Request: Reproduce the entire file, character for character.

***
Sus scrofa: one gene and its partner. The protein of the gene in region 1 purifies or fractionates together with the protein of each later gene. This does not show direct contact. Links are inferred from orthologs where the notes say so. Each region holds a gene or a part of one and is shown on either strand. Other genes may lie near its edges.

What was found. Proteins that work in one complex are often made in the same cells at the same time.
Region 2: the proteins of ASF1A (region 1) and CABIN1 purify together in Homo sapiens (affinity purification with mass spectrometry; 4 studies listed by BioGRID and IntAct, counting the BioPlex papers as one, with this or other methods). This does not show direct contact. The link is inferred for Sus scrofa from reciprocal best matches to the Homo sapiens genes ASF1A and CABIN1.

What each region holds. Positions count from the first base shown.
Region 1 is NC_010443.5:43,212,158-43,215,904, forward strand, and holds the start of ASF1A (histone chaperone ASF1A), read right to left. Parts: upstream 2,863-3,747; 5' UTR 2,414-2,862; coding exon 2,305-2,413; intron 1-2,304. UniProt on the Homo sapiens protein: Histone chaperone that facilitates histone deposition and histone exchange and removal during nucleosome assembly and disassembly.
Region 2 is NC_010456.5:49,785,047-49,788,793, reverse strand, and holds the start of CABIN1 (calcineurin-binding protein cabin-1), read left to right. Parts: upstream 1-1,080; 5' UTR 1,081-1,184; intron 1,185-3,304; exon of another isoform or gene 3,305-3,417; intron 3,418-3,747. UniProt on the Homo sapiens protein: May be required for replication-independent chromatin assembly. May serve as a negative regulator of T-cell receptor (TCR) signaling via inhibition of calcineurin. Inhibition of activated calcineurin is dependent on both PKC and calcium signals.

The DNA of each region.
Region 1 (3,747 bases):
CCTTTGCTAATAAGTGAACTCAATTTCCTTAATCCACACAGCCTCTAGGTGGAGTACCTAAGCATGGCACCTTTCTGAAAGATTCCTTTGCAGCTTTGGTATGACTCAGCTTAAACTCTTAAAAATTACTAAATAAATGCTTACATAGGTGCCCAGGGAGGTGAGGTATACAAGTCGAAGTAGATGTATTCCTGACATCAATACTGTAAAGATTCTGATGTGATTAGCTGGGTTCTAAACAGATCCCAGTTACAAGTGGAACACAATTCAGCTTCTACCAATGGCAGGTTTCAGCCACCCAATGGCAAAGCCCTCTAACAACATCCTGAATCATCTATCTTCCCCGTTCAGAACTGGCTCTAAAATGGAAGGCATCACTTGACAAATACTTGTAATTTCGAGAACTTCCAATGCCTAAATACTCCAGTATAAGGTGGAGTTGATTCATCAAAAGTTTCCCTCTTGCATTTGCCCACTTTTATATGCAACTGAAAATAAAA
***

Sus scrofa: one gene and its partner. The protein of the gene in region 1 purifies or fractionates together with the protein of each later gene. This does not show direct contact. Links are inferred from orthologs where the notes say so. Each region holds a gene or a part of one and is shown on either strand. Other genes may lie near its edges.

What was found. Proteins that work in one complex are often made in the same cells at the same time.
Region 2: the proteins of ASF1A (region 1) and CABIN1 purify together in Homo sapiens (affinity purification with mass spectrometry; 4 studies listed by BioGRID and IntAct, counting the BioPlex papers as one, with this or other methods). This does not show direct contact. The link is inferred for Sus scrofa from reciprocal best matches to the Homo sapiens genes ASF1A and CABIN1.

What each region holds. Positions count from the first base shown.
Region 1 is NC_010443.5:43,212,158-43,215,904, forward strand, and holds the start of ASF1A (histone chaperone ASF1A), read right to left. Parts: upstream 2,863-3,747; 5' UTR 2,414-2,862; coding exon 2,305-2,413; intron 1-2,304. UniProt on the Homo sapiens protein: Histone chaperone that facilitates histone deposition and histone exchange and removal during nucleosome assembly and disassembly.
Region 2 is NC_010456.5:49,785,047-49,788,793, reverse strand, and holds the start of CABIN1 (calcineurin-binding protein cabin-1), read left to right. Parts: upstream 1-1,080; 5' UTR 1,081-1,184; intron 1,185-3,304; exon of another isoform or gene 3,305-3,417; intron 3,418-3,747. UniProt on the Homo sapiens protein: May be required for replication-independent chromatin assembly. May serve as a negative regulator of T-cell receptor (TCR) signaling via inhibition of calcineurin. Inhibition of activated calcineurin is dependent on both PKC and calcium signals.

The DNA of each region.
Region 1 (3,747 bases):
CCTTTGCTAATAAGTGAACTCAATTTCCTTAATCCACACAGCCTCTAGGTGGAGTACCTAAGCATGGCACCTTTCTGAAAGATTCCTTTGCAGCTTTGGTATGACTCAGCTTAAACTCTTAAAAATTACTAAATAAATGCTTACATAGGTGCCCAGGGAGGTGAGGTATACAAGTCGAAGTAGATGTATTCCTGACATCAATACTGTAAAGATTCTGATGTGATTAGCTGGGTTCTAAACAGATCCCAGTTACAAGTGGAACACAATTCAGCTTCTACCAATGGCAGGTTTCAGCCACCCAATGGCAAAGCCCTCTAACAACATCCTGAATCATCTATCTTCCCCGTTCAGAACTGGCTCTAAAATGGAAGGCATCACTTGACAAATACTTGTAATTTCGAGAACTTCCAATGCCTAAATACTCCAGTATAAGGTGGAGTTGATTCATCAAAAGTTTCCCTCTTGCATTTGCCCACTTTTATATGCAACTGAAAATAAAA